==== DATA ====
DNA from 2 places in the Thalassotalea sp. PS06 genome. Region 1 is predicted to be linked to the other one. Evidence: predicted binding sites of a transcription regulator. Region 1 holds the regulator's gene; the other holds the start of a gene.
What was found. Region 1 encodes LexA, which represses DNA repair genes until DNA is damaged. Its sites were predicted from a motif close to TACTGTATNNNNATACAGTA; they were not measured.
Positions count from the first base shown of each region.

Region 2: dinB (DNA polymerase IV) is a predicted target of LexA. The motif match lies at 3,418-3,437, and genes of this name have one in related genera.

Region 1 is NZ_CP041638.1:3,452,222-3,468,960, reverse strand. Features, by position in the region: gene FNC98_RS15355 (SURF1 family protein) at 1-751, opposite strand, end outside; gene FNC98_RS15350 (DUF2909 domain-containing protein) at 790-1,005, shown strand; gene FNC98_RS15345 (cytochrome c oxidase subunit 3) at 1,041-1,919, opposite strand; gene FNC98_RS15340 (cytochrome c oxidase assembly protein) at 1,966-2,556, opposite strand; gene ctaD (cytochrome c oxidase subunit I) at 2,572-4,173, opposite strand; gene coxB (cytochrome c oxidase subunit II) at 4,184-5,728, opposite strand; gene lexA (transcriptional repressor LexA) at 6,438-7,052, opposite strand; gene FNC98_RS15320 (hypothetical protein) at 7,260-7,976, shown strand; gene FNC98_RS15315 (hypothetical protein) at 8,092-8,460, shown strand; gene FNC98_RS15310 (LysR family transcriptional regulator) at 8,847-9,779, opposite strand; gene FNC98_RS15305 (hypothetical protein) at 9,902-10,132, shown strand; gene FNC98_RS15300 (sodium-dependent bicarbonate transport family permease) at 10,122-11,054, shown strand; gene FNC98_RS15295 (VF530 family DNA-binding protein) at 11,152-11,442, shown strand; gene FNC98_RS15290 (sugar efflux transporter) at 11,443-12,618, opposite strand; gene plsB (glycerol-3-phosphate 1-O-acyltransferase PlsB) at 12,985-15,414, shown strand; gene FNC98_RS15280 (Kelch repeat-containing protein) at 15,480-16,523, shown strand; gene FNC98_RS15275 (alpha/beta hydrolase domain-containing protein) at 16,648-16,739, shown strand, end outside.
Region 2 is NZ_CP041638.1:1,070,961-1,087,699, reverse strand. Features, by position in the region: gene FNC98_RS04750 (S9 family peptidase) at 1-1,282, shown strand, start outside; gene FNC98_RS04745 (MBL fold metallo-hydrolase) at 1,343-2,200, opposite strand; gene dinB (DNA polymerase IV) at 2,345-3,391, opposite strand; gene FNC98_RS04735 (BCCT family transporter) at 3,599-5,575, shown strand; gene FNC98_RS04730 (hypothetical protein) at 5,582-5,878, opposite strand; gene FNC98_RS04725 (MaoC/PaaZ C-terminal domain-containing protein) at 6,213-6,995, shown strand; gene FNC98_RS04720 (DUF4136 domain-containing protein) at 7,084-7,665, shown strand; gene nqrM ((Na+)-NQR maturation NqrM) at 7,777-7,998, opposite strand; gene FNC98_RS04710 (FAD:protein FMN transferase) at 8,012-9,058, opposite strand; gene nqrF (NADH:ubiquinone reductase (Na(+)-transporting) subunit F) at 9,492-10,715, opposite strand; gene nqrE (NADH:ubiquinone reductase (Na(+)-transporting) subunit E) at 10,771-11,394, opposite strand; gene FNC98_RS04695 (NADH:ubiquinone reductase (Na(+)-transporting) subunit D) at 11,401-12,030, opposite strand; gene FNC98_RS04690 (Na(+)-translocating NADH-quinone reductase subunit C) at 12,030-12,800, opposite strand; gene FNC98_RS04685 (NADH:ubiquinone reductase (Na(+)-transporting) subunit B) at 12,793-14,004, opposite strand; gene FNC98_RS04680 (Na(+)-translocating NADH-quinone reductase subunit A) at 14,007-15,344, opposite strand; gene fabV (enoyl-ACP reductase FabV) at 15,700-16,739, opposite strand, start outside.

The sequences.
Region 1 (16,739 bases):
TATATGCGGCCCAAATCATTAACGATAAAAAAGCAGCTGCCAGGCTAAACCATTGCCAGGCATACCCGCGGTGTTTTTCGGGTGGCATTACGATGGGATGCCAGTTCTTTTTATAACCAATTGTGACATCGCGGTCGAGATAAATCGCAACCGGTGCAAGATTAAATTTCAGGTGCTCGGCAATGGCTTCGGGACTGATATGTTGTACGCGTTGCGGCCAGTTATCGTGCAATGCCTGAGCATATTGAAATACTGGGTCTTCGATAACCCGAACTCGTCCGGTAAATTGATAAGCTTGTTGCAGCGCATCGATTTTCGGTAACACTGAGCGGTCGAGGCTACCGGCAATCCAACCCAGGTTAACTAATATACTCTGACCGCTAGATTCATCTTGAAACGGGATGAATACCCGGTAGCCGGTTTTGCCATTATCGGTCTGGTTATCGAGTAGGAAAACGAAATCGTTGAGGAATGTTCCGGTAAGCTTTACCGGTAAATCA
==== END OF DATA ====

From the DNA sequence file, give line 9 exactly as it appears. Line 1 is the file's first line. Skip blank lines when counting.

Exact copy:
TATATGCGGCCCAAATCATTAACGATAAAAAAGCAGCTGCCAGGCTAAACCATTGCCAGGCATACCCGCGGTGTTTTTCGGGTGGCATTACGATGGGATGCCAGTTCTTTTTATAACCAATTGTGACATCGCGGTCGAGATAAATCGCAACCGGTGCAAGATTAAATTTCAGGTGCTCGGCAATGGCTTCGGGACTGATATGTTGTACGCGTTGCGGCCAGTTATCGTGCAATGCCTGAGCATATTGAAATACTGGGTCTTCGATAACCCGAACTCGTCCGGTAAATTGATAAGCTTGTTGCAGCGCATCGATTTTCGGTAACACTGAGCGGTCGAGGCTACCGGCAATCCAACCCAGGTTAACTAATATACTCTGACCGCTAGATTCATCTTGAAACGGGATGAATACCCGGTAGCCGGTTTTGCCATTATCGGTCTGGTTATCGAGTAGGAAAACGAAATCGTTGAGGAATGTTCCGGTAAGCTTTACCGGTAAATCA